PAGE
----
Black Young & Educated

Katie Blackley / 90.5 WESA

Cheers, chants and tears filled the streets of Pittsburgh’s East End neighborhoods Saturday as the group Black, Young and Educated made their final collective in-person push for changes to Pennsylvania’s police use of force law.

Sarah Boden / 90.5 WESA

Hundreds of demonstrators occupied the intersection of Forbes and Murray avenues in Squirrel Hill for over two-and-a-half hours Saturday afternoon, as some speakers challenged participants to redouble their efforts on behalf of the cause.

Ariel Worthy / 90.5 WESA

 


On today's program: Black, Young, and Educated responds to the arrest of a bike marshall by plain-clothes officers with an unmarked van at a recent protest; the story of one Pennsylvania suffragette; and Trace Brewing plans to open despite difficulties posed by the pandemic. 

Katie Blackley / 90.5 WESA

The "Black Lives Matter" protests that have shut down Pittsburgh city streets every week for the past two months are led by a new generation of activists. Two organizers of the "Civil Saturday" demonstrations, Nick Anglin and Treasure Palmer, say their path to protesting started with feeling alienated as young Black people in the Pittsburgh area.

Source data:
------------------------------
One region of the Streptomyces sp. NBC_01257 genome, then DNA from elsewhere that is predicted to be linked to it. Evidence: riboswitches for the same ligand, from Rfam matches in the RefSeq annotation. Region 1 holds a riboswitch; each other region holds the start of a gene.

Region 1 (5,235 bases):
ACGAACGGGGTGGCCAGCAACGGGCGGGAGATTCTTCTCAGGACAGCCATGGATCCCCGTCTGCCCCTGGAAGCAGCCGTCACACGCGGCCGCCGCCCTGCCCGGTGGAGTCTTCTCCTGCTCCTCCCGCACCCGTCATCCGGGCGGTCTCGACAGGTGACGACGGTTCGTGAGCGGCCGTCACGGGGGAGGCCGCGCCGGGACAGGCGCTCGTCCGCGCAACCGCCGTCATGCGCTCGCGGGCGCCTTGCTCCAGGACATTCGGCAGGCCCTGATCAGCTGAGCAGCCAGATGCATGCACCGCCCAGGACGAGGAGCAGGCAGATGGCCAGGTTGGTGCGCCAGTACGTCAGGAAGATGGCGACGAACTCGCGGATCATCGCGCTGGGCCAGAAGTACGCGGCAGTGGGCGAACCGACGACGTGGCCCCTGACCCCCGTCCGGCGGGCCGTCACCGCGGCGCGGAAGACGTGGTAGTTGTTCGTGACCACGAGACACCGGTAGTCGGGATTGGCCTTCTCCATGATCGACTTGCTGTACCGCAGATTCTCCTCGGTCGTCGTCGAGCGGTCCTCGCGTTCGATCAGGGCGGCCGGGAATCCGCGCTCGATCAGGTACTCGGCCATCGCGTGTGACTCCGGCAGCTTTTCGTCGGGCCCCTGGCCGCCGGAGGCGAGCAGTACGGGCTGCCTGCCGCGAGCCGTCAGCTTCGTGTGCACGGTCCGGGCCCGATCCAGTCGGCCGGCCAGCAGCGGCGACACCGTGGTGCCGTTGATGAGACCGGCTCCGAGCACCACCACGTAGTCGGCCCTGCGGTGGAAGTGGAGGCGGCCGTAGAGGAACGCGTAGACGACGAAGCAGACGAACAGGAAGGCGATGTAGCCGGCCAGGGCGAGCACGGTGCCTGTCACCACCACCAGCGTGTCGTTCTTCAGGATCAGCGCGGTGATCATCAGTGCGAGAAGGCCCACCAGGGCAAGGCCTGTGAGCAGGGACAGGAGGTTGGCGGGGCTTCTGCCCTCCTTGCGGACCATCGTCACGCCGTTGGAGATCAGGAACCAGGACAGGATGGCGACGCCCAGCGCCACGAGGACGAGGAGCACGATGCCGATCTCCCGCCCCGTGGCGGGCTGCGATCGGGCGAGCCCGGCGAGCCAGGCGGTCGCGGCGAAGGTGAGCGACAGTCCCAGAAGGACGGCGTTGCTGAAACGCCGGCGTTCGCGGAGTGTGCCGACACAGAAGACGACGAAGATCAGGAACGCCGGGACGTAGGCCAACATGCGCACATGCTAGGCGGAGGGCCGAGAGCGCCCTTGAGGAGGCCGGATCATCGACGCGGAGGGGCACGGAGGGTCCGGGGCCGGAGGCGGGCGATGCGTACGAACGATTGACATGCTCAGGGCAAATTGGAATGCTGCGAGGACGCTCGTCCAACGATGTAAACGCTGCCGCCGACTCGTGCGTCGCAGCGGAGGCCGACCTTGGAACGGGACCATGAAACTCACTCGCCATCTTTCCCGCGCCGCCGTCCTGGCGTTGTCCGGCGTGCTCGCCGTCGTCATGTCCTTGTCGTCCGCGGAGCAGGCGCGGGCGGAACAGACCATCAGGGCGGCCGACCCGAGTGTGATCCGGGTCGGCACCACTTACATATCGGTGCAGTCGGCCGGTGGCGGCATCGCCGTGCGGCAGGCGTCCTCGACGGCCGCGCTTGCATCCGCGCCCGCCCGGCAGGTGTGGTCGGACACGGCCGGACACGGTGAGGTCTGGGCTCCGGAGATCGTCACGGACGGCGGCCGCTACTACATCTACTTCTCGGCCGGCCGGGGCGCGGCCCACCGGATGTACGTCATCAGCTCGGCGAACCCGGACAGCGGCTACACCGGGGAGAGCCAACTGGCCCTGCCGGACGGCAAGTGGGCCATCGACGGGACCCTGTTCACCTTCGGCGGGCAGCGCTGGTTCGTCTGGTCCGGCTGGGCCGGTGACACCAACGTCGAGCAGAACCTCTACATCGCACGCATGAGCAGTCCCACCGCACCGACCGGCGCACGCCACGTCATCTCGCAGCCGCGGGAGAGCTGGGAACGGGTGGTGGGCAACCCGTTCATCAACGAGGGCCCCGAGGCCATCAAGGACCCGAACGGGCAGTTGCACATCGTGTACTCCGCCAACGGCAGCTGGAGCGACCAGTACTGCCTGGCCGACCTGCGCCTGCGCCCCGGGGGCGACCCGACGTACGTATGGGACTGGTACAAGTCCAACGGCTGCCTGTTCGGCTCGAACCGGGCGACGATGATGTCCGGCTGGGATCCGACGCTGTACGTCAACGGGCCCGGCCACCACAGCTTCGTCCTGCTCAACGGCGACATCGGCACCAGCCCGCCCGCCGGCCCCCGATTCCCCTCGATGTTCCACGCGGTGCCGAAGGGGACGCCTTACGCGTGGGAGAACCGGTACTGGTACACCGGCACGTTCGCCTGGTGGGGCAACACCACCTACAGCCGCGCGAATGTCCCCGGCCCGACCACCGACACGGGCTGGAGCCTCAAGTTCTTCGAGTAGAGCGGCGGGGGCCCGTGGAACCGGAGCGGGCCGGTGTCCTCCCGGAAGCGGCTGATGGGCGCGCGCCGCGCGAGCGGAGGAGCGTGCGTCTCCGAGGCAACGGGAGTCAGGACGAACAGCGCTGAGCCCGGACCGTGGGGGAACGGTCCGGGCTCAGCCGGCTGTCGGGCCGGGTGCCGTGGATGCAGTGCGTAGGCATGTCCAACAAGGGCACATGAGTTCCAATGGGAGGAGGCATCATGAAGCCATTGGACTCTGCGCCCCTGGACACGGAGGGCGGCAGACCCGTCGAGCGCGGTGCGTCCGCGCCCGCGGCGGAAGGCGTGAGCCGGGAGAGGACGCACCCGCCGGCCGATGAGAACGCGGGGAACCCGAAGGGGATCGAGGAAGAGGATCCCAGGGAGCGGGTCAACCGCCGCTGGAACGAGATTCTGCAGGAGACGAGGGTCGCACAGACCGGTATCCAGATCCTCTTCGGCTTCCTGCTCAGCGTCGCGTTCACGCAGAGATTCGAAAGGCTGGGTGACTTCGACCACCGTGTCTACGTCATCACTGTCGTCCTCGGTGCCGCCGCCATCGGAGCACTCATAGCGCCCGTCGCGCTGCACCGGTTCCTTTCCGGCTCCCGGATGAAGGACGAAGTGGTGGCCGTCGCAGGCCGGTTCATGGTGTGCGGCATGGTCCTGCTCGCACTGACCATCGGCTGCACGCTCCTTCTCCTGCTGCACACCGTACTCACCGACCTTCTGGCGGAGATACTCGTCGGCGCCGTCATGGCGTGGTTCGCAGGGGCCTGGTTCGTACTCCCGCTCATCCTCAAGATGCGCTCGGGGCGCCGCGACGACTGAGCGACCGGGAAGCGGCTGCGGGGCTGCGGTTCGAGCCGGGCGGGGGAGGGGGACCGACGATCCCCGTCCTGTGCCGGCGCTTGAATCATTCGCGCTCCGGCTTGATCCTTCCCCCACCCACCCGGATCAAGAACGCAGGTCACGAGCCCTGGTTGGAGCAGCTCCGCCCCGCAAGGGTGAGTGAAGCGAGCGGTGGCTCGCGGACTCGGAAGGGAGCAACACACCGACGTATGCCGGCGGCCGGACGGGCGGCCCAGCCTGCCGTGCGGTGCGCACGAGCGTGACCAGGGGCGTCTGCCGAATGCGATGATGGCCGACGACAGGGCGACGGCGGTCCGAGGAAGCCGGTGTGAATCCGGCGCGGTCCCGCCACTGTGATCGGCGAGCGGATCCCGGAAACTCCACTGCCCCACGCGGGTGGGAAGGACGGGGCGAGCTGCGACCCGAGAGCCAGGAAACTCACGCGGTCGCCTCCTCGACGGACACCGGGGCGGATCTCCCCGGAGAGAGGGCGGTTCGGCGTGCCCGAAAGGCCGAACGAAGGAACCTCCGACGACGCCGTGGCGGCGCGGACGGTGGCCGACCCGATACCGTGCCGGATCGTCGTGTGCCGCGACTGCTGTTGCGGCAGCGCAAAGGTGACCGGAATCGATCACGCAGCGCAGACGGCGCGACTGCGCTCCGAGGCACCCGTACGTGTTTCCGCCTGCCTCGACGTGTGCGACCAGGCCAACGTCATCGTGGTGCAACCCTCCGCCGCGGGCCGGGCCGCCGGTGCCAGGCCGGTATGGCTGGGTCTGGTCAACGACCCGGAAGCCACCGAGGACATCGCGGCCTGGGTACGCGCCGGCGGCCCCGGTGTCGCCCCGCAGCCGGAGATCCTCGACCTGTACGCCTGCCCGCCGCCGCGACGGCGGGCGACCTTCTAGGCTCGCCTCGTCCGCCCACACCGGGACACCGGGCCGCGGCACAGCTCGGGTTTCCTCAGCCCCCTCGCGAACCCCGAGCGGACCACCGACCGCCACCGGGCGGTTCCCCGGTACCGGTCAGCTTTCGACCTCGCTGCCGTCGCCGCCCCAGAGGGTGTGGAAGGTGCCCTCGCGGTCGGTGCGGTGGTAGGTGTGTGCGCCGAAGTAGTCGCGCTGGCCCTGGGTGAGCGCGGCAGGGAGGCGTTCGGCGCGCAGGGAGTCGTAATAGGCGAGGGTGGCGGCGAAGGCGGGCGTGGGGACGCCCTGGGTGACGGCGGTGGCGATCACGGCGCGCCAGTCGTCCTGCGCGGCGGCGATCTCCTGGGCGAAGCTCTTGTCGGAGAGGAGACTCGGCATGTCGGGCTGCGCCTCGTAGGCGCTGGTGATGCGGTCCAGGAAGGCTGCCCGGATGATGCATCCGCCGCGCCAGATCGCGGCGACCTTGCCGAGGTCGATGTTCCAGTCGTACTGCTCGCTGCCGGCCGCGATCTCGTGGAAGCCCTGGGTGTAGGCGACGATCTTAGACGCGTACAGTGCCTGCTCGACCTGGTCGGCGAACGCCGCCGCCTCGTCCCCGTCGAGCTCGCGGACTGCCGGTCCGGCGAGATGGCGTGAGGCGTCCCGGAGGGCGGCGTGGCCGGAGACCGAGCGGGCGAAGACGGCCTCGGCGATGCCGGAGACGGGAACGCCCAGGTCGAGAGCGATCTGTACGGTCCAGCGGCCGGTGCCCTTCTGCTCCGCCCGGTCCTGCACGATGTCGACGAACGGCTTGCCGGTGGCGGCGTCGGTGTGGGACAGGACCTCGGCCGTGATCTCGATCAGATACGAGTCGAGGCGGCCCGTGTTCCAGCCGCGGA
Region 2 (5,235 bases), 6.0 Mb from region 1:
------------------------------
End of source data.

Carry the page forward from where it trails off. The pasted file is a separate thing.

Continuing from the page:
Katie Blackley / 90.5 WESA


 On today's program: Black, Young and Educated is organizing some of Pittsburgh’s biggest protests against racism and police brutality; a new proposed ordinance could prohibit tear gas, bean bag rounds, and some other crowd dispersal methods in Allegheny County; and architect David Lewis leaves a lasting legacy in Pittsburgh. 

Katie Blackley / 90.5 WESA

Protesters gathered in Mellon Park in Pittsburgh’s East Liberty neighborhood Saturday afternoon, for the fourth consecutive Civil Saturdays event. The weekly demonstrations against systemic racism and police brutality are organized by high schoolers and recent graduates with the group Black, Young, & Educated.

Katie Blackley / 90.5 WESA

On Saturday afternoon hundreds of people gathered in front of Pittsburgh’s City-County Building. They filled Grant Street between Fourth and Forbes avenues in a giant circle to oppose police brutality and call to amend Pennsylvania’s use of force law.